Anne Tyler's slim new novel delves into the many aspects of grief and how it can sometimes make us a little crazy.  Aaron was left cripple by a childhood illness and spent his childhood being controlled by an overprotective sister.  When he meets Dorothy, an independent and strong doctor, he believe he has found the perfect match.  Their marriage proves to be perfectly pleasant and unremarkable until the day a tree lands on their house and kills Dorothy. Aaron is left reeling by the loss of his wife until she starts "appearing" to him.  These appearances lead him through the various stages of grief and into some surprising self-revelation.

I loved Tyler's unusual take on grief.  Unexpected death can change our relationship with a lost loved one in more ways than one.  It might make us romanticize their lives or cause us to focus on the most mudane of details.  I think the process of Aaron's grief is both fascinating and moving.  It often goes in unexpected directions as we follow his progress in dealing with his loss while finding a way to live in the world again.  I only found myself wanting a bit more to the story. The whole tale is so brief!

BOTTOM LINE:  Recommended.  An unusual take on grief and loss from a very talented writer.

Thursday, March 15, 2012

HEAVEN IS HERE by Stephanie Nielson

I received an advance copy of this book from the publisher.

I am always interested in how well bloggers can make the leap from the more informal style of blogging to the more formal style of writing a book.  Sometimes an individual's story translates well and sometimes it doesn't.  Bloggers must walk a fine line between offering something new to their long-time readers while attempting to share their story with people who may be new readers. 

I started following Stephanie Nielson's NIENIE DIALOGUES blog just after her horrific plane accident in August of 2008.  I was drawn to her story because of all the many many member of the blogging community who banded together to help the Nielson family.  So, I have been reading her blog for the last 3.5 years.  I was very familiar with her story but I was hoping her book would fill in some blanks for me as a regular reader of her blog.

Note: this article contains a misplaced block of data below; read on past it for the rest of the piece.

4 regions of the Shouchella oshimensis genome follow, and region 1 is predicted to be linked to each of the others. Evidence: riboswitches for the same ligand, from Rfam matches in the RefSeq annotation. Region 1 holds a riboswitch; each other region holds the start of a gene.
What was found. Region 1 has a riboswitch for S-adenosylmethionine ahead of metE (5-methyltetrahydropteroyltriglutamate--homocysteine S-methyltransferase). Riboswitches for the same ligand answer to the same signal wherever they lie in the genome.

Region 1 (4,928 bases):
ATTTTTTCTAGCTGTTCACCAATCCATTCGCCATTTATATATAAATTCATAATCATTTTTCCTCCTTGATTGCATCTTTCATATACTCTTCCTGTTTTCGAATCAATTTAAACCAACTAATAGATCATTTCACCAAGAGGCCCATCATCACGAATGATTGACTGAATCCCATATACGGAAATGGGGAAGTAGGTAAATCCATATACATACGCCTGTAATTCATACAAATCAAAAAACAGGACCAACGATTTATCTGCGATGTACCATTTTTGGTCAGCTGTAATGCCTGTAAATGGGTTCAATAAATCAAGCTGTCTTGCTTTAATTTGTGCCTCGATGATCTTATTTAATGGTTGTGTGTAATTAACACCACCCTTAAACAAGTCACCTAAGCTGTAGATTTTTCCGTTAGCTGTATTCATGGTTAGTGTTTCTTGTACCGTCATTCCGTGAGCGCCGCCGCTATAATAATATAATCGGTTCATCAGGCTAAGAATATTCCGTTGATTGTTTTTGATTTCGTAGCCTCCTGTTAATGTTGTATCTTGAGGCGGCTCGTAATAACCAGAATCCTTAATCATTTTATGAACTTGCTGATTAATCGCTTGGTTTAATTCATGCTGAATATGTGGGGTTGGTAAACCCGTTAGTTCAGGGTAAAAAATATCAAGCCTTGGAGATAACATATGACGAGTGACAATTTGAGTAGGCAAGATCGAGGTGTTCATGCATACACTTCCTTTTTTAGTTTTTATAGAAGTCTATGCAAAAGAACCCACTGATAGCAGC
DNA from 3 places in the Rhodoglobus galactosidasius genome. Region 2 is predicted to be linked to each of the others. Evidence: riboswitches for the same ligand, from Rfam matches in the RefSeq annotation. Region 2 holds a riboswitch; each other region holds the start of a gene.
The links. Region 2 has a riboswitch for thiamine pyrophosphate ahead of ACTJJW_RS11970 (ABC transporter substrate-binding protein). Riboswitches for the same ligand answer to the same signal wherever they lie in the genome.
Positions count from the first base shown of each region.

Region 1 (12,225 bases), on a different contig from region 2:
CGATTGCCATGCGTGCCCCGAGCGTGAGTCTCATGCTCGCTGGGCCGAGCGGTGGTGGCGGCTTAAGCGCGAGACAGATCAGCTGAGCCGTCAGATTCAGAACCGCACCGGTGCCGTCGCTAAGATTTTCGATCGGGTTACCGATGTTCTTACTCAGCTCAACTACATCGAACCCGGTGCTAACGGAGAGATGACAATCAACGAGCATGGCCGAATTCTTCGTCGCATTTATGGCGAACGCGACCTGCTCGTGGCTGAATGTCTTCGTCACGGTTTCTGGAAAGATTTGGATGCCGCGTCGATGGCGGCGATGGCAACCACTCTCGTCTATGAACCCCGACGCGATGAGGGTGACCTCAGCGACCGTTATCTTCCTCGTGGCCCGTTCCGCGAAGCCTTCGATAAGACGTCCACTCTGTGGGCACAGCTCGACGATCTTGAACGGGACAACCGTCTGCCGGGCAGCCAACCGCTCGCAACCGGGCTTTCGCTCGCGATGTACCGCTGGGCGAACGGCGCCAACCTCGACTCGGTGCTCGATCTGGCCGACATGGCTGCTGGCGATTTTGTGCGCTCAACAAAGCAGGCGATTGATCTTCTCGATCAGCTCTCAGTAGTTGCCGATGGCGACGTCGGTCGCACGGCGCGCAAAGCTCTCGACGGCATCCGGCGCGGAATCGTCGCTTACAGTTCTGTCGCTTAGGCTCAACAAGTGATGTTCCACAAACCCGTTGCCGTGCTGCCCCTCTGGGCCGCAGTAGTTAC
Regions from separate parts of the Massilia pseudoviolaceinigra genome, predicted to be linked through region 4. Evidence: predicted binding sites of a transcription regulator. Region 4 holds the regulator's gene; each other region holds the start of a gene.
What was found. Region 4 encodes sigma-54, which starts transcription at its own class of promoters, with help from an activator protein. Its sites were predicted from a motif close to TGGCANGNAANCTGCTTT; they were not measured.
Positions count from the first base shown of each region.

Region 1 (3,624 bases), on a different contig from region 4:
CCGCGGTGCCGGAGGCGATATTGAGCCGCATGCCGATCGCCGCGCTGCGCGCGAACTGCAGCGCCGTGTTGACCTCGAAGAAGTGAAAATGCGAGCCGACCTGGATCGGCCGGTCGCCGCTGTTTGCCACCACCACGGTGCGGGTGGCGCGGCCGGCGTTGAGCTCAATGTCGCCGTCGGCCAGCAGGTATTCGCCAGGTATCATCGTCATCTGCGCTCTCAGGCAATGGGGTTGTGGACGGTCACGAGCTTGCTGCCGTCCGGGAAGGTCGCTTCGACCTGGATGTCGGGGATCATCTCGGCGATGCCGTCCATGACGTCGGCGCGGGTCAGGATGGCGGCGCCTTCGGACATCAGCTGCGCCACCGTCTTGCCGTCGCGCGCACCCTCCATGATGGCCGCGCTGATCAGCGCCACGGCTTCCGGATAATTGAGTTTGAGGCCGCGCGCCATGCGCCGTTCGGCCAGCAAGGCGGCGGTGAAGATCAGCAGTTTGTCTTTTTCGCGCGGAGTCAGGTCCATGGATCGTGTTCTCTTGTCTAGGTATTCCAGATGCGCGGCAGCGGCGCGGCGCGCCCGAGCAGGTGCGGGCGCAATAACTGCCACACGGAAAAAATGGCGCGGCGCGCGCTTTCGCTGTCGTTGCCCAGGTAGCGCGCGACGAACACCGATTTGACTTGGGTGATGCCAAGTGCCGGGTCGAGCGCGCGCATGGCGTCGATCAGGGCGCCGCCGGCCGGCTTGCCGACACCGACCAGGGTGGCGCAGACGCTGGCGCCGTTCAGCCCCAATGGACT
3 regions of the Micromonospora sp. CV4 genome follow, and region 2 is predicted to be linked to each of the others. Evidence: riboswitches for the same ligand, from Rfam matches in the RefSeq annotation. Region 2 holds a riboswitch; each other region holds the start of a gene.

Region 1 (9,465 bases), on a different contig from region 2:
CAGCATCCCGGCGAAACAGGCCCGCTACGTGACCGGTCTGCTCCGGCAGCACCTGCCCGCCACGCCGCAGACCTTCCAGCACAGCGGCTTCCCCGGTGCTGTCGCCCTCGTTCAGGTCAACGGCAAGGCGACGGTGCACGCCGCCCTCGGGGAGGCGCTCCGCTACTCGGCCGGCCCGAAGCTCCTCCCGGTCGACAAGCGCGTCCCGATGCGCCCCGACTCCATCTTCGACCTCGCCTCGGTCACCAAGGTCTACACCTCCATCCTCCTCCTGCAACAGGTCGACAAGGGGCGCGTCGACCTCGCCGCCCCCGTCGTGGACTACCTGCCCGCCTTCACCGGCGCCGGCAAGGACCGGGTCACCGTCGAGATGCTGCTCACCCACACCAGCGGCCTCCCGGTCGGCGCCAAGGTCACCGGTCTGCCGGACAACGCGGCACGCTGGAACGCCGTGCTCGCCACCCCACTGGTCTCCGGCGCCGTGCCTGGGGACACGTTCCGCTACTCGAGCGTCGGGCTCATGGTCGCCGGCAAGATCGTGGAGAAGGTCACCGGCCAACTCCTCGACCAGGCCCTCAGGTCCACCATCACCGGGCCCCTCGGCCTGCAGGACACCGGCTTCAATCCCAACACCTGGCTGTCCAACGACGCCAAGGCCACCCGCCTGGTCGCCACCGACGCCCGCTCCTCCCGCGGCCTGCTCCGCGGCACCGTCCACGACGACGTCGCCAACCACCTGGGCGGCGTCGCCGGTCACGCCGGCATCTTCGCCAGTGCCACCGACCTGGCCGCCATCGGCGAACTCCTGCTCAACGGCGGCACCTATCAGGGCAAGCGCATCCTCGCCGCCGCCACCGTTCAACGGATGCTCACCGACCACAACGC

Stephanie Nielson is a Mormon Mommy blogger who rose to popularity with her tales of family life and creative celebrations of every day moments. In August 2008, Stephanie and her husband Christian were a plane crash that killed their friend and pilot Doug Kinneard.  Stephanie and Christian were both horribly burned with Stephanie sustaining burns to 80% of her body.  For the next three months following the crash, Stephanie hovered between life and death in a medically-induced coma.  Almost four years after the accident, Stephanie and her family have battled their way back from the accident as they recreated their lives and relationships.

I appreciated the amount of detail that Stephanie included in this book.  It filled in many blanks for me.  We learn of how she met Christian and their courtship and subsequent marriage.  We learn more about their early years together when Stephanie first became a mother and started blogging. And then there is the accident itself.  Stephanie is blunt and honest about her feelings when she finally woke from her coma and how she struggled to come to terms with her new life.  The most poignant moments in the book come from her attempts to reconnect with her children.  She doesn't gloss over anything and share how difficult her journey was and how much she had to rely on her faith.

The one thing I felt was missing from this story was how Stephanie and Christian rebuilt THEIR relationship.  When Stephanie appeared on "Oprah," she was still recovering and sorting through her memories of the plane crash.  At this time, she believed Christian pulled her from the plane. It was later revealed that he did not as he thought she had been able to follow him from the plane on her own.  Stephanie's sisters have talked frankly about how hard it was for Stephanie and Christian to rebuild their relationship even though there was never any doubt that they would.  I was very surprised that Stephanie didn't touch on any of this in her memoir. It is a confusing omission. 

Still, the story of the Nielson family is one of faith and the strength of love and family. I think it will appeal to many family- and faith-oriented readers even if they haven't read the NIENIE DIALOGUES before.  Long-time readers will find that the story they have followed so closely is more fleshed out in this book.  It is wonderful to see how far Stephanie and her family have come since the accident. Especially since they are now expecting their fifth child any day now. 

BOTTOM LINE: Recommended for fans of inspirational memoirs.  It is definitely an inspiring story of faith and love that will probably leave you wanting to learn more about Nielson family.